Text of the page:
The NSW Department of Education and Training (DET) has come out and said that due to the new features in Windows 7 they were able to essentially build a computer to survive “the most hostile environment you can roll computers into”.
“DET also uses the AppLocker functionality within Windows 7 to dictate which applications can be installed on the device.”
AppLocker is a new feature with Windows 7 that allows IT administrators to lock down application to specific product and/or vendors with having to specific the specific version. This feature allows them to only allow a specific white list of application on the computers. This essentially prevents anyone from running any non-authorised code on the computer thus making it VERY difficult to prevent people hacking the computer with third-party tools or malware. What is really nice with this feature is that it does not stop computer from running applications after they have been updated with hot fixes and service packs as AppLocker works on the digital signature on the file and not a hash of the file itself. This makes the IT Administrators overhead far less as they no longer need to add every possible version of an application to the white list when they want it to work.
While DET does seem to have done a lot in securing the devices to the Nth degree I still reckon it wont take long for someone to find some hack or workaround. I think the itNews headline is just inviting trouble by calling it “Unhackable”. I call it the “If something is said to be “unhackable” then it is far from being secure” maximum. ( More info about Security Maximum’s can be found at http://whysecurityfails.com/maxims.html ). But don’t get me wrong I don’t think that this will be a flaw in the technology but more a security issue with them forgetting to lock down some or even leaking the default BIOS password.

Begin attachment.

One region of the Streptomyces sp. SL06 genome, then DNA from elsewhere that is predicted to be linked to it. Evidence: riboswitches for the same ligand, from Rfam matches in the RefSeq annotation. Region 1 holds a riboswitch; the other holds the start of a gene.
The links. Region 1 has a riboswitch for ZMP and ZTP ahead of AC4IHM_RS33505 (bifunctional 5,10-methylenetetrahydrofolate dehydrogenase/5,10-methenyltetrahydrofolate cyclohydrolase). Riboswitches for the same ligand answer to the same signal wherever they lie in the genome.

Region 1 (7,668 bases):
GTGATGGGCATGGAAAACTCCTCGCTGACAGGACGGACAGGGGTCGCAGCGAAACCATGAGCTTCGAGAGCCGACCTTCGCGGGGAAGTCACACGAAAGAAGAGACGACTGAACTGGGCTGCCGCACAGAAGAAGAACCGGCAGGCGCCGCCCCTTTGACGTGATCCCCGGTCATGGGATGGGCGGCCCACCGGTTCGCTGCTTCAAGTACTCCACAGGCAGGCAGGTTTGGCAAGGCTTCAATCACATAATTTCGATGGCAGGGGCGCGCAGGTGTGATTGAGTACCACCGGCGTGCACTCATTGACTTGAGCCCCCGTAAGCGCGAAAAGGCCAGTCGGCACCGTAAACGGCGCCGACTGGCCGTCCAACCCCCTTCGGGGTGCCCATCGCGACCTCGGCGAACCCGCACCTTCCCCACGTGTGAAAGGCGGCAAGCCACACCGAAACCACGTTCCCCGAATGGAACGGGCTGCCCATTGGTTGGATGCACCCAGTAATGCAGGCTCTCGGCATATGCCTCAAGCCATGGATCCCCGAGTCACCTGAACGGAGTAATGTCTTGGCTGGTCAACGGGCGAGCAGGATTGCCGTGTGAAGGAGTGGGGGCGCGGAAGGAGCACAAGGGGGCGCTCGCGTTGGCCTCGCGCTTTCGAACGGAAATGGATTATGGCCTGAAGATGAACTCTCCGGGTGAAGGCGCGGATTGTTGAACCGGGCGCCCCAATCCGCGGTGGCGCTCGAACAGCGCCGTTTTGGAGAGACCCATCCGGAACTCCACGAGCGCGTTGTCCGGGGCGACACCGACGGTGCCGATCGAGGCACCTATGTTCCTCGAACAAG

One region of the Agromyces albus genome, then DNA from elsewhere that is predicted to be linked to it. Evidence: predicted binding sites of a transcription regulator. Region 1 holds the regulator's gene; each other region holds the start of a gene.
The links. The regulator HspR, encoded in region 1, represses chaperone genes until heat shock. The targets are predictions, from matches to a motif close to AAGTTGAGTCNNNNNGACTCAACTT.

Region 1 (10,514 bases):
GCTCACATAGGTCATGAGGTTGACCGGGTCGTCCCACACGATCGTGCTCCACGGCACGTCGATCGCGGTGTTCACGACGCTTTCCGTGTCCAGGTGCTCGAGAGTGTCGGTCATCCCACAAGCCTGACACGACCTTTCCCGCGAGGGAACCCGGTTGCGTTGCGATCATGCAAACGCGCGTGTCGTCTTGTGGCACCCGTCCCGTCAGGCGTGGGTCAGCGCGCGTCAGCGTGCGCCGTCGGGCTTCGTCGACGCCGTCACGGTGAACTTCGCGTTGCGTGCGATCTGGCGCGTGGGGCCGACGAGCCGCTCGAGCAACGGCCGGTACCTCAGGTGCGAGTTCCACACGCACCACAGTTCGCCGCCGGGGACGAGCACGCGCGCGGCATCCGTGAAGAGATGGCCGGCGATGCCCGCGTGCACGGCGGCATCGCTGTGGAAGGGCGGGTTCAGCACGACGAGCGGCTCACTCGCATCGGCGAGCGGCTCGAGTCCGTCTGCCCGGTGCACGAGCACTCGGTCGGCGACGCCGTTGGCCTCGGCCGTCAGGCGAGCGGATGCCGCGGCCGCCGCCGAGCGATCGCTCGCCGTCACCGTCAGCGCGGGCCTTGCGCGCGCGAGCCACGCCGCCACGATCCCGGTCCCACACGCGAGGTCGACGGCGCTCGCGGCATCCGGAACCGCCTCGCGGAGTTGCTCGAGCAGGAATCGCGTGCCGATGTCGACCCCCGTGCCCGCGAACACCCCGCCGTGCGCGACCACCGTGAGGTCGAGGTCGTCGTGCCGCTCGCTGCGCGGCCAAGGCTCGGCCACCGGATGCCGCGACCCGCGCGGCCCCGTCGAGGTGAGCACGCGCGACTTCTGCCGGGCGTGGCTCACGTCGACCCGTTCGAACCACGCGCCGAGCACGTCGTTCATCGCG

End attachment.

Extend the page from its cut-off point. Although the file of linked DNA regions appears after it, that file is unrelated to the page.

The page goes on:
Source: NSW seeks to build ‘unhackable’ netbook network – Security – Technology – News – iTnews.com.au
Technorati Tags: Group Policy,AppLocker
After about 18 months since Group Policy Preference were released with Windows Server 2008 Microsoft has finally release a migration tool to convert you PolicyMaker Group Policies to Group Policy Preferences. Here is the link to download the tool http://www.microsoft.com/downloads/details.aspx?FamilyID=35791cb6-710b-48c4-aaa1-90db170bcf2a&displaylang=en Source: Group Policy Team Blog : How do I migrate PolicyMaker Items to Group Policy Preference Items?